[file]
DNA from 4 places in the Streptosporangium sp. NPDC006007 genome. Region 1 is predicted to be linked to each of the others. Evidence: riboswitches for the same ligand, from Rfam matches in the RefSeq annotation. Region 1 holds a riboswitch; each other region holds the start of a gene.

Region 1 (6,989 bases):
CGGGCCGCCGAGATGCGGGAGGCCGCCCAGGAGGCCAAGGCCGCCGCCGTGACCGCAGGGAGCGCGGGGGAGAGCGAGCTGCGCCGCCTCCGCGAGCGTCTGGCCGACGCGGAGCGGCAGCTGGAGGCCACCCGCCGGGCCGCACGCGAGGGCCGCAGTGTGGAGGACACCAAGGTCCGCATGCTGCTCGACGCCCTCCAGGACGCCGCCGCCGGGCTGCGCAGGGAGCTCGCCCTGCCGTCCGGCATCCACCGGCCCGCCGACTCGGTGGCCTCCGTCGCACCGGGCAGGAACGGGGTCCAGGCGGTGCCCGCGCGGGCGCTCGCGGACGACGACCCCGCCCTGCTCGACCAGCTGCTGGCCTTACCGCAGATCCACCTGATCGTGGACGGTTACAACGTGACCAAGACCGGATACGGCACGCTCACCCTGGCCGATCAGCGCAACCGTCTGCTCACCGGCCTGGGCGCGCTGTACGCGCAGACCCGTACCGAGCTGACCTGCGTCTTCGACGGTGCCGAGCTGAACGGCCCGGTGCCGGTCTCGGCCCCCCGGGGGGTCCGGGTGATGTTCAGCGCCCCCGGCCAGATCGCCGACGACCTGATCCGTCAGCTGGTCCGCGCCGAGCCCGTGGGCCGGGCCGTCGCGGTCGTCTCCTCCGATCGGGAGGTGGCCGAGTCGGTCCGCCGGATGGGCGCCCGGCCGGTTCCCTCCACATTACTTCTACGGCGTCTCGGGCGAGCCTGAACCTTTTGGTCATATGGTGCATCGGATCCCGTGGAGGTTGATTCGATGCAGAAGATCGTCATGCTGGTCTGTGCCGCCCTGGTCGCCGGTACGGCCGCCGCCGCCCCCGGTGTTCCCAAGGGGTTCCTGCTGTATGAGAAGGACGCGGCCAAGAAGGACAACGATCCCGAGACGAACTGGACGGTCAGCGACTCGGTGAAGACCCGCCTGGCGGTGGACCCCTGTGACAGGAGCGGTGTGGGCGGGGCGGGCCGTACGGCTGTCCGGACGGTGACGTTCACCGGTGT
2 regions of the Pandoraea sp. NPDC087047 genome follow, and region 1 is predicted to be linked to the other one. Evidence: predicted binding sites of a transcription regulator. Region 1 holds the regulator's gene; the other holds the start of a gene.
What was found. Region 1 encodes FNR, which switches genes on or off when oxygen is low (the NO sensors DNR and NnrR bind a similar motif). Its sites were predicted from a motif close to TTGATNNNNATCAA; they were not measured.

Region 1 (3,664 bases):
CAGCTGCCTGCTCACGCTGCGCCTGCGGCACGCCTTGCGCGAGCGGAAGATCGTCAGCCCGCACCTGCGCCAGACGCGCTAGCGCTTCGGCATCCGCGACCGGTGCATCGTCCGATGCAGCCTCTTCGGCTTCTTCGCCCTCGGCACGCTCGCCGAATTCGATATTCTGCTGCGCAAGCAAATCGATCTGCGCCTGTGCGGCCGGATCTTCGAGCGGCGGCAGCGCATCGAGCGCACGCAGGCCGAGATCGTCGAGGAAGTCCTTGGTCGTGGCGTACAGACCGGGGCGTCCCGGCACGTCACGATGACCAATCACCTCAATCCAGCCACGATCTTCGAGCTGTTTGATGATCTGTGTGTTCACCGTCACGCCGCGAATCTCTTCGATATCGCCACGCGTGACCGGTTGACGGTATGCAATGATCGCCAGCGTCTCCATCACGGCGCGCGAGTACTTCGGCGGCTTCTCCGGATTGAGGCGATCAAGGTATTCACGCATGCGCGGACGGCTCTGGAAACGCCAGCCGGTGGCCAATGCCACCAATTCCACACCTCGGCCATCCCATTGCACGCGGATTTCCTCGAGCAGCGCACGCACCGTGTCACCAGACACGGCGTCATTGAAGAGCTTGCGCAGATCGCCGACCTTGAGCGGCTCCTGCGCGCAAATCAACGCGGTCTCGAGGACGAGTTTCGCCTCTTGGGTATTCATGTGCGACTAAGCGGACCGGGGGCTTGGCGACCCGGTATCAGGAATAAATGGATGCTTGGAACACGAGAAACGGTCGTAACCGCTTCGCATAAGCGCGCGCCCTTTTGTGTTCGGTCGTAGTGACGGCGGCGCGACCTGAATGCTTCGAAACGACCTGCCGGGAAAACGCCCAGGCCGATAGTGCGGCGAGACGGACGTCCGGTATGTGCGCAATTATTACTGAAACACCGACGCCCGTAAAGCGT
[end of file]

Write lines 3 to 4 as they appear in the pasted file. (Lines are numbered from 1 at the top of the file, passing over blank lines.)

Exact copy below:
CGGGCCGCCGAGATGCGGGAGGCCGCCCAGGAGGCCAAGGCCGCCGCCGTGACCGCAGGGAGCGCGGGGGAGAGCGAGCTGCGCCGCCTCCGCGAGCGTCTGGCCGACGCGGAGCGGCAGCTGGAGGCCACCCGCCGGGCCGCACGCGAGGGCCGCAGTGTGGAGGACACCAAGGTCCGCATGCTGCTCGACGCCCTCCAGGACGCCGCCGCCGGGCTGCGCAGGGAGCTCGCCCTGCCGTCCGGCATCCACCGGCCCGCCGACTCGGTGGCCTCCGTCGCACCGGGCAGGAACGGGGTCCAGGCGGTGCCCGCGCGGGCGCTCGCGGACGACGACCCCGCCCTGCTCGACCAGCTGCTGGCCTTACCGCAGATCCACCTGATCGTGGACGGTTACAACGTGACCAAGACCGGATACGGCACGCTCACCCTGGCCGATCAGCGCAACCGTCTGCTCACCGGCCTGGGCGCGCTGTACGCGCAGACCCGTACCGAGCTGACCTGCGTCTTCGACGGTGCCGAGCTGAACGGCCCGGTGCCGGTCTCGGCCCCCCGGGGGGTCCGGGTGATGTTCAGCGCCCCCGGCCAGATCGCCGACGACCTGATCCGTCAGCTGGTCCGCGCCGAGCCCGTGGGCCGGGCCGTCGCGGTCGTCTCCTCCGATCGGGAGGTGGCCGAGTCGGTCCGCCGGATGGGCGCCCGGCCGGTTCCCTCCACATTACTTCTACGGCGTCTCGGGCGAGCCTGAACCTTTTGGTCATATGGTGCATCGGATCCCGTGGAGGTTGATTCGATGCAGAAGATCGTCATGCTGGTCTGTGCCGCCCTGGTCGCCGGTACGGCCGCCGCCGCCCCCGGTGTTCCCAAGGGGTTCCTGCTGTATGAGAAGGACGCGGCCAAGAAGGACAACGATCCCGAGACGAACTGGACGGTCAGCGACTCGGTGAAGACCCGCCTGGCGGTGGACCCCTGTGACAGGAGCGGTGTGGGCGGGGCGGGCCGTACGGCTGTCCGGACGGTGACGTTCACCGGTGT
2 regions of the Pandoraea sp. NPDC087047 genome follow, and region 1 is predicted to be linked to the other one. Evidence: predicted binding sites of a transcription regulator. Region 1 holds the regulator's gene; the other holds the start of a gene.